A step forward for Nepal

The Nepalese parliament has elected women’s rights crusader Bidhya Devi Bhandari as its first female president, an important symbolic move for a country beginning to shift away from a traditional male-dominated hierarchy in favour of greater gender equality.

Bhandari, who currently serves as the deputy leader of the ruling Unified Marxist-Leninist party, was handily elected by parliament to the position in October. The presidency in Nepal is widely viewed as a ceremonial post.

“My entire interest will be the betterment of the country,” she told onlookers after her election. “I will complete my responsibility towards the country and the people.”

She has been a prominent political figure and activist in Nepal for decades, perhaps best known for organizing and leading protests against the then-monarch King Gyanendra that ultimately led to the restoration of democracy over the past decade.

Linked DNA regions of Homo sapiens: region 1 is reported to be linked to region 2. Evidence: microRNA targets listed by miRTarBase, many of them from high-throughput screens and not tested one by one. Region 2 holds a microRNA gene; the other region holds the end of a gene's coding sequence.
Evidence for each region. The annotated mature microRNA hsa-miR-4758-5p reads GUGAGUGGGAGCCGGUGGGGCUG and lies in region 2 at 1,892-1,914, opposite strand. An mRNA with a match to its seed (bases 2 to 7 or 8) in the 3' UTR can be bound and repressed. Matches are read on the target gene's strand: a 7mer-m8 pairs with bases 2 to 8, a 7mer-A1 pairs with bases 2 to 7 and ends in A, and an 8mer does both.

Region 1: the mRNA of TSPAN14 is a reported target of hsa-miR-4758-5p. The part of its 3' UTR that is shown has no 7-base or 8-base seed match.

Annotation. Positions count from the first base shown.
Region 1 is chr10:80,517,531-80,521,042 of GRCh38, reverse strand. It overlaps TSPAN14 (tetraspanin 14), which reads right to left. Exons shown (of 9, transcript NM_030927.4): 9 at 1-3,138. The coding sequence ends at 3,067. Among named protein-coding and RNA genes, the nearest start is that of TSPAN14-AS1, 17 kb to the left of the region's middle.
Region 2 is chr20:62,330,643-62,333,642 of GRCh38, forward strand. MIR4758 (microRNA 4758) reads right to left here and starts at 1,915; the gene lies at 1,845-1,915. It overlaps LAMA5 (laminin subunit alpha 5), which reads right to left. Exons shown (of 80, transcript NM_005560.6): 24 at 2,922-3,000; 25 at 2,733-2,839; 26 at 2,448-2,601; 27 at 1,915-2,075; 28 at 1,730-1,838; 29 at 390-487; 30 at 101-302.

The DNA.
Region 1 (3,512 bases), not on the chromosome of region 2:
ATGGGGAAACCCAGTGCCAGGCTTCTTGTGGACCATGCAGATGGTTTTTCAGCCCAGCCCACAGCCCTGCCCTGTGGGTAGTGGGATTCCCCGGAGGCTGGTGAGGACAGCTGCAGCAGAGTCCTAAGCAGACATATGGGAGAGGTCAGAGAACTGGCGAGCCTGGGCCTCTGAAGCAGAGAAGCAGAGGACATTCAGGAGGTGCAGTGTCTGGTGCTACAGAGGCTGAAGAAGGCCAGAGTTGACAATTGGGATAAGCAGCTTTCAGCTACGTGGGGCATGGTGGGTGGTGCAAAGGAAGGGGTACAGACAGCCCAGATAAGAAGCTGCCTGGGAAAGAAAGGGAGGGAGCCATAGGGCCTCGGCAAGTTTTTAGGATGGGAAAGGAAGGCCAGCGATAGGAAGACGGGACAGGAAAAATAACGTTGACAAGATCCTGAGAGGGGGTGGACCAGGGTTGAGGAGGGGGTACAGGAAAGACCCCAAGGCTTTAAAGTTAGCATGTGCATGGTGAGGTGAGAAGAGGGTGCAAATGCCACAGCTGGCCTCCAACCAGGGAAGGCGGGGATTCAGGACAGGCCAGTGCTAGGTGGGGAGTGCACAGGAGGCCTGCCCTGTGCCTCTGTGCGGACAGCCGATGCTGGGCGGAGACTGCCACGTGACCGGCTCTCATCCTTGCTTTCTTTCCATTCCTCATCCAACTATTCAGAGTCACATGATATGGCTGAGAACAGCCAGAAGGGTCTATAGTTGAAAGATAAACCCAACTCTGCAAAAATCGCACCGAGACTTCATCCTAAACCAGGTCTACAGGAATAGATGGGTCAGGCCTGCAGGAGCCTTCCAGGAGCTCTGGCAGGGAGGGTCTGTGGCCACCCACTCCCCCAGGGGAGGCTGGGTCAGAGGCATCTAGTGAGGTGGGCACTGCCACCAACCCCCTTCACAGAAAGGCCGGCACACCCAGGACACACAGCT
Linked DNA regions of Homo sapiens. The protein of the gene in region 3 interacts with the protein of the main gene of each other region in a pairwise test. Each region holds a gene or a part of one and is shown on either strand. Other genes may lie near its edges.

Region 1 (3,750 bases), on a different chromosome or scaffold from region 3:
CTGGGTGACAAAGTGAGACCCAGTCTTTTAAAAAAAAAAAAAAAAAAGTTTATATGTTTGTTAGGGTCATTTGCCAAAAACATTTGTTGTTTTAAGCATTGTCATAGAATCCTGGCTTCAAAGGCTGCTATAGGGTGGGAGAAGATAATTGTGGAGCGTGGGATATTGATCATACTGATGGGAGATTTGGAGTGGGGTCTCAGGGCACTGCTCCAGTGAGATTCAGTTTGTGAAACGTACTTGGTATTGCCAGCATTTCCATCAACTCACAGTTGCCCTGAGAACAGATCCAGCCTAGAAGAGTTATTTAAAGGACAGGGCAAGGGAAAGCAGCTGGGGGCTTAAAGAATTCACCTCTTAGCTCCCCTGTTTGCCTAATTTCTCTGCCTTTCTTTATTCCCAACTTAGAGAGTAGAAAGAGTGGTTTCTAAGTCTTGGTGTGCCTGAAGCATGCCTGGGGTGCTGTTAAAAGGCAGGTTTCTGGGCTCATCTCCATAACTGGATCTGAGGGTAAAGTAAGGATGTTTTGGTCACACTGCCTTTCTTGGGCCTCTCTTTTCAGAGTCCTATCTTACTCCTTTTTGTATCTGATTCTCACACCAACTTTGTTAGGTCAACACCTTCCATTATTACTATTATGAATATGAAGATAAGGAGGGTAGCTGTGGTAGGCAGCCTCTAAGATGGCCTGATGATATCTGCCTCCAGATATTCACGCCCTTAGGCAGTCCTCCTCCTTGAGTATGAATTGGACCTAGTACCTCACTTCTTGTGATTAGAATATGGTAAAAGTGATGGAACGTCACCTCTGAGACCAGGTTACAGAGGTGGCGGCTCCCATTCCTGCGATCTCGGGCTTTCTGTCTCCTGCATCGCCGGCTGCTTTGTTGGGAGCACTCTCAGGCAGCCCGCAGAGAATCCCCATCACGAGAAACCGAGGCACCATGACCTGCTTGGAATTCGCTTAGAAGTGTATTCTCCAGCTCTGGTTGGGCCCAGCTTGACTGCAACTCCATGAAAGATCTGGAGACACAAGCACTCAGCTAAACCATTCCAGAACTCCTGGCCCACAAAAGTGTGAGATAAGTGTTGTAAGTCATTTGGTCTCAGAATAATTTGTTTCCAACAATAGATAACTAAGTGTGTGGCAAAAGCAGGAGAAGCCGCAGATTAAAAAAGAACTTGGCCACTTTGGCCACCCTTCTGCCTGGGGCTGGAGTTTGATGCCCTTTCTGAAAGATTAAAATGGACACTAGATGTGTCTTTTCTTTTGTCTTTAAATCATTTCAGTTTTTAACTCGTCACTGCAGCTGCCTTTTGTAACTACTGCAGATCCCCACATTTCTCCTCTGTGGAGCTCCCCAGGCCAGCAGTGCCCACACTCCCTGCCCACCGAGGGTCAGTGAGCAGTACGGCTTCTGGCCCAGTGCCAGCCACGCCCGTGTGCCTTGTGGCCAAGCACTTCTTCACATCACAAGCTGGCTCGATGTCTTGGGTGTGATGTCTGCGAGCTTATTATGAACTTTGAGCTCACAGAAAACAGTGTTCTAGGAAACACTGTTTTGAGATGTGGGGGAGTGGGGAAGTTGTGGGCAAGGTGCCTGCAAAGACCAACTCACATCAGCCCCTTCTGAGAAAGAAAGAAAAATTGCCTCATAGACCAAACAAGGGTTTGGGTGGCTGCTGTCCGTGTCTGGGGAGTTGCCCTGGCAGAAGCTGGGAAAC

Bhandari has also made a name for herself by successfully campaigning for the addition of gender equality as a fundamental right into Nepal’s new constitution, a document approved in September after years of bitter political wrangling.

The new constitution also includes a requirement that one-third of the country’s legislators be women, that women be represented on all government committees and that either the president or vice-president be female.

Although Bhandari is widely respected as a moral authority throughout the country, there has been recent controversy over her support for a provision in the new constitution that prohibits single mothers and women with foreign-born spouses from passing on Nepali citizenship to their children.

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